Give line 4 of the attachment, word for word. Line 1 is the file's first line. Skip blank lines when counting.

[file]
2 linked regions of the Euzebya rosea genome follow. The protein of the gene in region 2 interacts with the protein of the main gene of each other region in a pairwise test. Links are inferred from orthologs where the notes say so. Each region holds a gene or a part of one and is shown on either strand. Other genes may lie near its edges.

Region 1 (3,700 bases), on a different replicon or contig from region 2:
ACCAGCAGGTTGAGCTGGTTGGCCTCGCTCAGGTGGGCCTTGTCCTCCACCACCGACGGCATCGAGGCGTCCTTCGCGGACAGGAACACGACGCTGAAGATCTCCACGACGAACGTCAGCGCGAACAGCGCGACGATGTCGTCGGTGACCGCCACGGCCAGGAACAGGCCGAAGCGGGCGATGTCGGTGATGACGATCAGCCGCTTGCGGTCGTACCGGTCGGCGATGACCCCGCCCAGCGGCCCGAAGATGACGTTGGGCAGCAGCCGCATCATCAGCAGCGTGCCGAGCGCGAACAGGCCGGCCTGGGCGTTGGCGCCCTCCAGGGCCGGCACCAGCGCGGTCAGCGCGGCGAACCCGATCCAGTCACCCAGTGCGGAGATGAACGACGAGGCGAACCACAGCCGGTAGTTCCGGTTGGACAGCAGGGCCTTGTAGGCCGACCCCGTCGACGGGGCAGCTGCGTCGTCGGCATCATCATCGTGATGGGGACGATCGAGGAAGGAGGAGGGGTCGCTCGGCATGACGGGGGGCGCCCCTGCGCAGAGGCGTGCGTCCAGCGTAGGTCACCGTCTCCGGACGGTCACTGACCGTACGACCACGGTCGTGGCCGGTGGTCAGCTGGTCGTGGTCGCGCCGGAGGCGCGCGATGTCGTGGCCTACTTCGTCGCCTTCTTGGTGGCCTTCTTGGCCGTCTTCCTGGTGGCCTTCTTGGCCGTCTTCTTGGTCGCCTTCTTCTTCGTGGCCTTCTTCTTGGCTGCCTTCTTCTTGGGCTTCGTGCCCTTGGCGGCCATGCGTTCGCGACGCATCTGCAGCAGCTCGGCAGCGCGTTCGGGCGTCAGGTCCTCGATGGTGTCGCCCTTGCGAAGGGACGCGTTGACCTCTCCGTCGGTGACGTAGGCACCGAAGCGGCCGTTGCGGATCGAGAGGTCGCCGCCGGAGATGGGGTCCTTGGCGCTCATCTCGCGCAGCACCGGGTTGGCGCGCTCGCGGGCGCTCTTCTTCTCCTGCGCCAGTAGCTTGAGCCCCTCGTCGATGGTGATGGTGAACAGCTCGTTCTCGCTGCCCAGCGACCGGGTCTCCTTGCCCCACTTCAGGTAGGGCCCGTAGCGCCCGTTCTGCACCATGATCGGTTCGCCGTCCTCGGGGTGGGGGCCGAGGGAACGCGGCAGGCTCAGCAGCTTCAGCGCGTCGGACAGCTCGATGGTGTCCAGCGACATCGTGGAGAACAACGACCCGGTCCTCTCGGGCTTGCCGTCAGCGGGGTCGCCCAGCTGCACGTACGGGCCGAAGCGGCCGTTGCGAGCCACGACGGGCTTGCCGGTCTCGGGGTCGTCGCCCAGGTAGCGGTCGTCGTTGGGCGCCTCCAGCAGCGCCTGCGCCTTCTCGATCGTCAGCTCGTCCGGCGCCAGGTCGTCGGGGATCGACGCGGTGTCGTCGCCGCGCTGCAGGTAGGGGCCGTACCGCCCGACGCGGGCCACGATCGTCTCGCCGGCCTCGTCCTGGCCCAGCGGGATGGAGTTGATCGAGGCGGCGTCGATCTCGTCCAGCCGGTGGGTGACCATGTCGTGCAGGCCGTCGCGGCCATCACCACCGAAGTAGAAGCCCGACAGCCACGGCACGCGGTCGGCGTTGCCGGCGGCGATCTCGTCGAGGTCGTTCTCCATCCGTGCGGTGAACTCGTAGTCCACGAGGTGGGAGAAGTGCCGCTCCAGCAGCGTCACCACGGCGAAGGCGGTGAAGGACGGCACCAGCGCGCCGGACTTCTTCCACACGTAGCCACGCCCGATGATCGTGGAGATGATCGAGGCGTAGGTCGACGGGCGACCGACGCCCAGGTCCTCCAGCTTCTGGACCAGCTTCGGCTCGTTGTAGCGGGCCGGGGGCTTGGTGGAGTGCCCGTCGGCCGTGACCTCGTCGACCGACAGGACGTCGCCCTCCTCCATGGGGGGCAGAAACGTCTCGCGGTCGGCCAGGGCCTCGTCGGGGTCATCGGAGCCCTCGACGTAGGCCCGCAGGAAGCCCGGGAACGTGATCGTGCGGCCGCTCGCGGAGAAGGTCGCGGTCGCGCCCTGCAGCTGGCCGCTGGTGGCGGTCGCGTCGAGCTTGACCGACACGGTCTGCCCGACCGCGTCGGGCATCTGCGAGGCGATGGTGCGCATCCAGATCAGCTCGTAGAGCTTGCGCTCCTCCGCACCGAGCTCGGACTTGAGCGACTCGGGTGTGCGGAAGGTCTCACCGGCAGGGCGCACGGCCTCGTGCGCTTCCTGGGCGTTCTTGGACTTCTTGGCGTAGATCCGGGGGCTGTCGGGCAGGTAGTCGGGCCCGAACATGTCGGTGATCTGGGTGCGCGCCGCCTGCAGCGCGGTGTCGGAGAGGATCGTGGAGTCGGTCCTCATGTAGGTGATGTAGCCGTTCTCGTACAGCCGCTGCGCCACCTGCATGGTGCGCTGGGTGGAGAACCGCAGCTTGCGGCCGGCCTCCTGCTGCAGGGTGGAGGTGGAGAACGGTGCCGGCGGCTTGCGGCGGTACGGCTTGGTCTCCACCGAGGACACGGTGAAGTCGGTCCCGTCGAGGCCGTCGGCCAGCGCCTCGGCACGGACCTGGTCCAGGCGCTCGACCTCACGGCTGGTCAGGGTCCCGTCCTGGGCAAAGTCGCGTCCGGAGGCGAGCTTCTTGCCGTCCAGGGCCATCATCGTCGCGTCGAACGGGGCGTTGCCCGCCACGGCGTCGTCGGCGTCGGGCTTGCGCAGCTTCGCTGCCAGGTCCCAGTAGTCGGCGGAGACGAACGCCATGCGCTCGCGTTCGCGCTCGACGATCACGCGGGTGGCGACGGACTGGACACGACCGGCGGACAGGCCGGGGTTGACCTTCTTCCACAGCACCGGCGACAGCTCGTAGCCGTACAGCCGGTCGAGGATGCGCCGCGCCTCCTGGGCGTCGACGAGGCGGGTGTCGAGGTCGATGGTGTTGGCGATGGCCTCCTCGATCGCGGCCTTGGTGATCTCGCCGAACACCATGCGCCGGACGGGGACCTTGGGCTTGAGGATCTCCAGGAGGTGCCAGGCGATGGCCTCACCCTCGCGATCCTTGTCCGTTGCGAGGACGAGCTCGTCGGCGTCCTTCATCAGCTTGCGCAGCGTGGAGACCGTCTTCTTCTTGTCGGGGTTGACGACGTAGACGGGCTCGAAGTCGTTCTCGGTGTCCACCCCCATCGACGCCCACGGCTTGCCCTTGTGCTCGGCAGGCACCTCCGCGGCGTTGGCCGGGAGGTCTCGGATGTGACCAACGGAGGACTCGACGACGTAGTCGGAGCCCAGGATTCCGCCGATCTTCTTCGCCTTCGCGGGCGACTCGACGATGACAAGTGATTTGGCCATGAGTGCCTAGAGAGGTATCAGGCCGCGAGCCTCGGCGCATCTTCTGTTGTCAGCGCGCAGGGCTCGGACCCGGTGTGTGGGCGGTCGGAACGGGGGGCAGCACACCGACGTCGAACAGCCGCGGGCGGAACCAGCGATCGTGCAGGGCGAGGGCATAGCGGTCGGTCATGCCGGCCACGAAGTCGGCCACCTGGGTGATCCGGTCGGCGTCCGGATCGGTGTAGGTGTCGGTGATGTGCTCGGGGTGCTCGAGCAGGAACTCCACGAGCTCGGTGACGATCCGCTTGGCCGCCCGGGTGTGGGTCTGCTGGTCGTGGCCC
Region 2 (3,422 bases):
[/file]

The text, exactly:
Region 2 (3,422 bases):